Sometimes, for a short run to the local grocery store, dog owners may invite their beloved pooches simply to hop into the vehicle, and off they go. If the day is warm, they may give some thought to the danger of leaving Fido inside the vehicle while parked. But less commonly does buckling them up like all the other passengers come to mind. BC has a good buckle-up rate for human beings—ICBC’s website says 91.6 percent for drivers and human passengers.
If anecdotal evidence is a guide, the pet buckle-up rate must be well below 50 percent. For all the well-publicized warnings against transporting a dog unsecured in the back of a pickup truck, even this practice continues.
Put it this way: restraining your dog inside your vehicle while you are driving can help you avoid a whole heap of troubles. A recent American Automobile Association study ranked pets and loose objects as the third worst in-car distraction—worse than cell phone usage (#6), eating and drinking (#5) and adjusting climate controls (#4). Adjusting the radio or CD player was ranked number one followed by children or other human passengers.
Even well behaved dogs can be momentarily distracted and therefore momentarily distracting. Restraining a dog is a whole lot easier than trying to guard against escape every time a window or door opens. A dog who jumps out of even a slow moving vehicle may suffer serious or fatal injury. Restraint systems also help stabilize them when the vehicle is braking, cornering, and accelerating, which in turn may help dogs who are fearful in cars, or who suffer from carsickness.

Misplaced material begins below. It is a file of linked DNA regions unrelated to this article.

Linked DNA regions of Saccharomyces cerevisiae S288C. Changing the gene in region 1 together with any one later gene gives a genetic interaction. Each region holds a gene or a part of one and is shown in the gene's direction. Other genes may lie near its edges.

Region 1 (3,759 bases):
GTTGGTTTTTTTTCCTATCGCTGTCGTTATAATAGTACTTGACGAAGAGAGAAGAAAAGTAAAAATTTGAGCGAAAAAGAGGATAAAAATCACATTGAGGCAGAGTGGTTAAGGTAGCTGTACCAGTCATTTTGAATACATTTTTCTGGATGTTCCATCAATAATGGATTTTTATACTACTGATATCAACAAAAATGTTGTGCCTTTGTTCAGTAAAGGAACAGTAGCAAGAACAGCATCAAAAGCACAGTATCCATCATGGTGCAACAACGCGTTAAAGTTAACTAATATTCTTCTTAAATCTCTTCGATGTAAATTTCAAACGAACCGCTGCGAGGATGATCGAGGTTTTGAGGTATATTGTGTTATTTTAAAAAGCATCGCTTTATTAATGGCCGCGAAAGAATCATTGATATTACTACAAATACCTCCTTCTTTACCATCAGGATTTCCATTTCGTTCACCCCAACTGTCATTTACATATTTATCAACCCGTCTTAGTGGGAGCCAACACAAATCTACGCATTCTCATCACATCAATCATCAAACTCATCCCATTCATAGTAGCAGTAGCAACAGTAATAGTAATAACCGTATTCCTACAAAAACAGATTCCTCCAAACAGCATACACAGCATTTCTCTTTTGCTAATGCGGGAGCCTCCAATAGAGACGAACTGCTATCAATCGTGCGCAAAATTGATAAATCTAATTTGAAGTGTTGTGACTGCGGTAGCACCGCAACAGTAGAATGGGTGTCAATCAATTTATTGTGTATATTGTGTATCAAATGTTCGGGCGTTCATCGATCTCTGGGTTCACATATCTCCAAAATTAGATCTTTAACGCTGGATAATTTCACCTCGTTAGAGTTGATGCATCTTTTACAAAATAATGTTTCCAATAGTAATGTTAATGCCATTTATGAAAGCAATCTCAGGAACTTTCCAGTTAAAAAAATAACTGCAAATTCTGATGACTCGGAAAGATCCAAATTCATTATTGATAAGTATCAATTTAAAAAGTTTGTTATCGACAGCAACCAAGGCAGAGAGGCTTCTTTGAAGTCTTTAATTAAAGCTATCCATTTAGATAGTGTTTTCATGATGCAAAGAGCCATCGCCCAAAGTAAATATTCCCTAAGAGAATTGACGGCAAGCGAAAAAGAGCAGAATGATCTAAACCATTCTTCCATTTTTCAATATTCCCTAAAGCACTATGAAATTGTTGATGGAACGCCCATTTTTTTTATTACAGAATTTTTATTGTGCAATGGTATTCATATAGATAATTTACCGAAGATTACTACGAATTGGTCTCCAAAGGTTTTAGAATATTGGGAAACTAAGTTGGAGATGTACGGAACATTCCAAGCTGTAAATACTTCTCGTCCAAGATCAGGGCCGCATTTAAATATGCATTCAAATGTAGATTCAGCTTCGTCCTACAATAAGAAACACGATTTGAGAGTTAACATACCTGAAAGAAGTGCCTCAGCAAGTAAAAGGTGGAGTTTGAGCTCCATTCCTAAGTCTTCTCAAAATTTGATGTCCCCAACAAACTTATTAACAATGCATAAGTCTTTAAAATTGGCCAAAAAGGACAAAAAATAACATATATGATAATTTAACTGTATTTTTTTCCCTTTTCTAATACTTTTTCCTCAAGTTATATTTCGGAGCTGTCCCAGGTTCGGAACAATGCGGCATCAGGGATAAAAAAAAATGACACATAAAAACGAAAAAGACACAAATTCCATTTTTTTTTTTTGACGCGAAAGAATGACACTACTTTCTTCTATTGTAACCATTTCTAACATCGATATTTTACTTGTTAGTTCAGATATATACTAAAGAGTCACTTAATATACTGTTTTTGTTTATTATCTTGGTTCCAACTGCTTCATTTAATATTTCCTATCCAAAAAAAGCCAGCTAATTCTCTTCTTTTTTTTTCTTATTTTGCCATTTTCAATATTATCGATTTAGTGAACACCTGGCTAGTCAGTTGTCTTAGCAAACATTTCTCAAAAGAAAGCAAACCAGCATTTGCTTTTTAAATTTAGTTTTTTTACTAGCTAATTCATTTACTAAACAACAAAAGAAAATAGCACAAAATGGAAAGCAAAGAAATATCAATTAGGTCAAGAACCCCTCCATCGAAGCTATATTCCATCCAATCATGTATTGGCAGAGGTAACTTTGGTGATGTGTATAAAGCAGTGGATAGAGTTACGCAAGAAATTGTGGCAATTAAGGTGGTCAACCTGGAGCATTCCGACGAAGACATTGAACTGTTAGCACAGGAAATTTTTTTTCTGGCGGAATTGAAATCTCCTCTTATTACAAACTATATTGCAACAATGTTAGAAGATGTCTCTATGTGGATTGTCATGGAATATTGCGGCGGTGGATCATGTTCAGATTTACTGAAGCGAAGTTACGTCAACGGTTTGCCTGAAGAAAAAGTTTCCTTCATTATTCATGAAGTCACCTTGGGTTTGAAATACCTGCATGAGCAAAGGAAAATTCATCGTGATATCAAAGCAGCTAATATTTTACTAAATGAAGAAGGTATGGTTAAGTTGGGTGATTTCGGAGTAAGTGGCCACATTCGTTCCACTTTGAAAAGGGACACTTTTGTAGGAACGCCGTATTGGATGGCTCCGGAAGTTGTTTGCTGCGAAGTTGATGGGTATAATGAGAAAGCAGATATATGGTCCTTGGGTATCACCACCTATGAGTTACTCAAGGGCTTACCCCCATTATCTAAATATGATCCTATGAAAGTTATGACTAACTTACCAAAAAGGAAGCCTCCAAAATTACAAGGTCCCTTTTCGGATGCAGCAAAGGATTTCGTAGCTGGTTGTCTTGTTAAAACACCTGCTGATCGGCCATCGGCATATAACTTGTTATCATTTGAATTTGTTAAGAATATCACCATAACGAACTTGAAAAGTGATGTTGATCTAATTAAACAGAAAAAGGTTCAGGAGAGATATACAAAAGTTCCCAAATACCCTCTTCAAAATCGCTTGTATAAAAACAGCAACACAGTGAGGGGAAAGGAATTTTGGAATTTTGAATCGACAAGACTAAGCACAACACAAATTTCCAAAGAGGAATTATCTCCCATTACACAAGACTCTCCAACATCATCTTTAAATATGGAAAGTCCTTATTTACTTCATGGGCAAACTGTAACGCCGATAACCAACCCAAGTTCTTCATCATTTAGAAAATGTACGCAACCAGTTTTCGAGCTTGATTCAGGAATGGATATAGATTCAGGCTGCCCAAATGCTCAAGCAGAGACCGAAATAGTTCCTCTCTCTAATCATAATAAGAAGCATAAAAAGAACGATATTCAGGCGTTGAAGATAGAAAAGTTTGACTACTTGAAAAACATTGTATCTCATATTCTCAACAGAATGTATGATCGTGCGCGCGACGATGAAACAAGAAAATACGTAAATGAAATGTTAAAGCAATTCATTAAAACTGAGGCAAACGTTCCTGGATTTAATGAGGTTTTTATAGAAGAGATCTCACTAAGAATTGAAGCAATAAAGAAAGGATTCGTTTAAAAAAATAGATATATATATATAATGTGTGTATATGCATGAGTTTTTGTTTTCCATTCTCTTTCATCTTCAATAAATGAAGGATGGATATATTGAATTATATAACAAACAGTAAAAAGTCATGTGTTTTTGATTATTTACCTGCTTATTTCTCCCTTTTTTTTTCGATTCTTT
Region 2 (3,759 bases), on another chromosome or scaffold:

If a crash happens, an unrestrained dog can become a projectile exerting hundreds or even thousands of pounds of “impact force” on other occupants of the vehicle. A restraint system can minimize this risk and help protect the dog by absorbing and distributing some of this force across the stronger areas of its body. A dog who has been in a crash is likely in shock, confused, injured, and protective. In this condition, unrestrained, it may attack rescuers. For all these reasons, some jurisdictions (especially in the United States) legally require all animals to be tethered in vehicles.
There are many dog “seat belts” on the market. Generally they come in different sizes to fit around the upper body and are designed to attach to the vehicle seat belts. Restraints that allow for some movement are ideal. Some are multi-purpose with a ring on the back of the harness for leash attachment. The safest place for your dog is the middle back seat. This minimizes the risk to the dog from airbag deployment. Traveling with your dog in a crate or cage is not recommended. In a crash, an unsecured crate or cage will also become a deadly projectile. If the crate is secured, your dog will be propelled against its walls.
For information about transporting a dog safely go to www.DogCars.com, which reviews vehicles and equipment for canine-friendliness and convenience from a dog owner’s point of view.